LUCEDALE, Miss.—At age 82, Coe Alice Sturgis had never attended a public hearing, nor had she taken part in any environmental activism. Last week, though, the lifelong Lucedale resident testified before her community against plans to build a new wood pellet mill not far from her home in George County.
"We have good, clean air here in George County, and, as citizens, we need to keep it that way," she told the Jackson Free Press on May 14. About 200 residents showed up at a hearing in town with the Mississippi Department of Environmental Quality, or MDEQ, last Tuesday.
She decided to testify after receiving a call and an email from representatives of the Dogwood Alliance, a North Carolina-based environmentalist group that focuses on protecting forests, often pitting them against corporations in the lumber industry. The group wants to stop wood pellet manufacturer Enviva Partners, LP from building what promises to be the largest wood pellet plant in the world in Sturgis' hometown.
"I live in Durham, North Carolina, just about an hour and a half from three and soon to be four of Enviva's wood pellet facilities, and it doesn't take me long driving out to my home to be right in the overlapping sourcing areas of Enviva, to see the impacts of industrial logging, and see many of the logging trucks heading into Enviva's facilities," testified Rachel Weber, the forests and climate campaign director for the Alliance.
The activists say the Enviva plant is a threat to the health and wellness of George County residents, and that it is also harmful to the climate.
'What Really Moves the Money is Timber'
But George County Community Development and Communications Director Ken Flanagan told the Jackson Free Press that he does not share those environmental concerns.
"I have personally been to three of their operations, and granted, I'm not a scientist and I'm not pretending to be one," he said. "But personal observations still mean something, and I can tell you I have been to where the pellets drop and where they load into cars and how they're mashed, and as far as industrial projects go, I have never seen a cleaner industrial project."
The project, he said, would revitalize George County's waning timber industry that was booming just two decades ago. County leaders began work on bringing the project to Lucedale in 2014.
"When you really look at George County's economic base, what really moves the money is timber," he said. "People view timber here like other people think of their 401k. It is their family's inheritance; it is their saving account. And that's not how we think about it, but that's how timber folks think about it. With Enviva and their management program, where you have to cut and regrow the timber, it is going to do something for this timber market that hasn't been done since 2000."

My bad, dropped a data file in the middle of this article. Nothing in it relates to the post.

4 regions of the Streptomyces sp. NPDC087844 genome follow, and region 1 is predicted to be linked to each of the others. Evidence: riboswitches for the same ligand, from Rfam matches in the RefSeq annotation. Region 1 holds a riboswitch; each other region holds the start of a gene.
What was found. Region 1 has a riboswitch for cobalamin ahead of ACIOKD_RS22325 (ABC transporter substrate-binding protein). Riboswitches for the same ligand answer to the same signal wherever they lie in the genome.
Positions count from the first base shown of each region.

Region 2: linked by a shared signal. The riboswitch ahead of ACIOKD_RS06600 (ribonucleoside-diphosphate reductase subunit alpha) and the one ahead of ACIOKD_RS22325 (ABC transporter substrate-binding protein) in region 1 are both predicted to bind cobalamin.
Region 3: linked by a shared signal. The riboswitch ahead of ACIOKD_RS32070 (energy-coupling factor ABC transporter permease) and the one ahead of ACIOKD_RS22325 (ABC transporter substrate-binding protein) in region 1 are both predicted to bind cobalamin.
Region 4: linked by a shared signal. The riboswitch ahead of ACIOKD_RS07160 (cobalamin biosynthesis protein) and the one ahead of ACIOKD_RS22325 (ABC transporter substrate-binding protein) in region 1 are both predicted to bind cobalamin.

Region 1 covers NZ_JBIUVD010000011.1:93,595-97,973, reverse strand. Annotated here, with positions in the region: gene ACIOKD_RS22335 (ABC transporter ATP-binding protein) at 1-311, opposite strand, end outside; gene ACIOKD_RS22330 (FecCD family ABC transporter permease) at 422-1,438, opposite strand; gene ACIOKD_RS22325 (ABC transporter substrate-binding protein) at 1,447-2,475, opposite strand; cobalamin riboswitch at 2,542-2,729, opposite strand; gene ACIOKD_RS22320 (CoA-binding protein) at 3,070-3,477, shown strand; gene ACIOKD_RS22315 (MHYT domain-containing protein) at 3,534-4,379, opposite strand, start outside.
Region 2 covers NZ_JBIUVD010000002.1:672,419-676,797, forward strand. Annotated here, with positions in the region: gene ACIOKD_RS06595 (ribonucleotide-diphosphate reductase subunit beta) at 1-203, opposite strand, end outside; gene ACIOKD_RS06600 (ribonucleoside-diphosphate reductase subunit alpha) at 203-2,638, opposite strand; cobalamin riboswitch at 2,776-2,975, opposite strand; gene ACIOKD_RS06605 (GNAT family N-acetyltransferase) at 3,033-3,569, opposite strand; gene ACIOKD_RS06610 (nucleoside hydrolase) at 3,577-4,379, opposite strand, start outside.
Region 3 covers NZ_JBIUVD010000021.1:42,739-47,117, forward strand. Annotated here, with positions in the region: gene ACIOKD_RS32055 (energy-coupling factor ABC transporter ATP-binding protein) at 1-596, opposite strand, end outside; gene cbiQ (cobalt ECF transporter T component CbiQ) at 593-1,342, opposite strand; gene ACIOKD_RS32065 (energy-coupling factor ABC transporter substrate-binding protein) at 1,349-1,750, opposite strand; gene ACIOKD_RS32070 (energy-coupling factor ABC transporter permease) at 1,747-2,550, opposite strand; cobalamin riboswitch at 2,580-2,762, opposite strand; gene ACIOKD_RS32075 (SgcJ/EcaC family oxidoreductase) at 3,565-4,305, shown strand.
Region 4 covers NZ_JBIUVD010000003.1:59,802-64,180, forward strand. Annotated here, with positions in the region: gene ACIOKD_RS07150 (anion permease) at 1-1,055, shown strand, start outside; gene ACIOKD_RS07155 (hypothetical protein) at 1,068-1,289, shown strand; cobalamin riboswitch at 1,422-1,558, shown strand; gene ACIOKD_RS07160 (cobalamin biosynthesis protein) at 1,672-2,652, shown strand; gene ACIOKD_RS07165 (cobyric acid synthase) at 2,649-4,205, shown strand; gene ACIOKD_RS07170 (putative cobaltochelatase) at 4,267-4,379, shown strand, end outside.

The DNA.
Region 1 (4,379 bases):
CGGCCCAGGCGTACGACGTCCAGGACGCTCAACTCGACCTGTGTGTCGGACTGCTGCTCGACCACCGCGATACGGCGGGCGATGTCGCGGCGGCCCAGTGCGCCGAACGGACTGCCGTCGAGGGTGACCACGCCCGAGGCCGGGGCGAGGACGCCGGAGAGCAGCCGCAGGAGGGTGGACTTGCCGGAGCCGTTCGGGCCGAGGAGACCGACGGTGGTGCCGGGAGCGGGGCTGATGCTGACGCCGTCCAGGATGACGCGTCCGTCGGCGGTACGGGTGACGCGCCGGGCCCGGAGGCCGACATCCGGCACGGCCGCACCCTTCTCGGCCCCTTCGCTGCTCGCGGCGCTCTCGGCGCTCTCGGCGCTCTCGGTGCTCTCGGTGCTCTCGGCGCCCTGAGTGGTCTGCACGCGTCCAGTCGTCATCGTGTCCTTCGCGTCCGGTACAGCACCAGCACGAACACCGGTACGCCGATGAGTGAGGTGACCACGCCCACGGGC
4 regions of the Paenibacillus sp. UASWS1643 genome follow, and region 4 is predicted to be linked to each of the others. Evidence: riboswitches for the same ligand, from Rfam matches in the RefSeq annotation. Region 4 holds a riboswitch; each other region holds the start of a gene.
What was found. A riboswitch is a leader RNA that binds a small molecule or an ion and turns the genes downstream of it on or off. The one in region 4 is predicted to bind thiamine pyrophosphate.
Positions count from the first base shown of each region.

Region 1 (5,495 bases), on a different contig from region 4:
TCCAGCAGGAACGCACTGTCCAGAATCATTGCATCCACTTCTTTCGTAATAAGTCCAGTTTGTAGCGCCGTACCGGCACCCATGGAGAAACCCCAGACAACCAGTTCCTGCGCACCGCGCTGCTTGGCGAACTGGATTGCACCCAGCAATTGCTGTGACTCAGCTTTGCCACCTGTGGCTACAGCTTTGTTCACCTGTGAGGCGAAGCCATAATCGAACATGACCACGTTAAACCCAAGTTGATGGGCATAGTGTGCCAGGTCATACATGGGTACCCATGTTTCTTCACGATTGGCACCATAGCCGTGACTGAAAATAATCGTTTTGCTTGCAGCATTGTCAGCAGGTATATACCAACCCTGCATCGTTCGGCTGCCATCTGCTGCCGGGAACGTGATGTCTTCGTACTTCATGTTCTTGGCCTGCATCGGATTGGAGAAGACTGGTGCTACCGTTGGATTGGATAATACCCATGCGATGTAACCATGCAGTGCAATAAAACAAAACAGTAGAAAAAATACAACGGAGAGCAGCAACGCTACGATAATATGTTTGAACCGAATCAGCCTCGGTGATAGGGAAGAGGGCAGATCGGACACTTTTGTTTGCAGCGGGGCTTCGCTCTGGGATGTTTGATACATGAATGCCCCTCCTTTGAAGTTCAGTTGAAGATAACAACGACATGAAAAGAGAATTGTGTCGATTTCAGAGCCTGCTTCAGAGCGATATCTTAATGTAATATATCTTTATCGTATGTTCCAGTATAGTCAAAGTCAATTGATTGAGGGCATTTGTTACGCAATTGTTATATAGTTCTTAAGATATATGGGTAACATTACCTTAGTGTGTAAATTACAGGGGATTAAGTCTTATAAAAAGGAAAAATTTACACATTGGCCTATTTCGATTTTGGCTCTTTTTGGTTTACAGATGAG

Enviva has promised residents a boost not only to their local economy with about an additional 90 full-time jobs, but in tax revenue and funding for local schools.
"There's almost no negativity here at all in my opinion," said Mississippi state Rep. Manly Barton, a member of the state Senate Transportation Committee. "This is a renewable source of energy. People talk about renewable sources of energy? Well, this is one. This is growing pine trees, using them and growing them again. It's really good for this community, though."
Barton, who said his work as a former Chevron employee gave him insight into emissions control, said local and state authorities would closely monitor Enviva's plant to make sure its emissions stayed in compliance.
"If they get out of whack or if something is not correct, they have to shut down the plant until they fix that," he said.
Scientists Debate Bioenergy
For years, companies like Enviva have promoted biomass, or forest wood, as a low-carbon, renewable energy alternative to fossil fuels. The use of biomass in the form of wood pellets has spread like wildfire across Europe in the past 20 years, particularly in the United Kingdom. Last year, though, a panel of lawmakers in the U.K. parliament urged the government to move away from using wood pellets after a series of studies found biomass may not be as clean as its producers and proponents have advertised.
In 2018, U.S. Environmental Protection Agency head Scott Pruitt pledged to classify wood pellets as renewable energy like wind or solar power. But William Schlesinger, a biogeochemist who is on the EPA's advisory board, criticized the decision last June.
"Philosophically it looks good but practically it looks pretty bad in many cases," Schlesinger told The Guardian last June. "When you cut down existing trees and burn them, you immediately put carbon dioxide in the air. None of the companies can guarantee they can regrow untouched forest to capture the same amount of carbon released. The whole renewable forest industry is kind of a hoax in terms of its benefit as climate mitigation."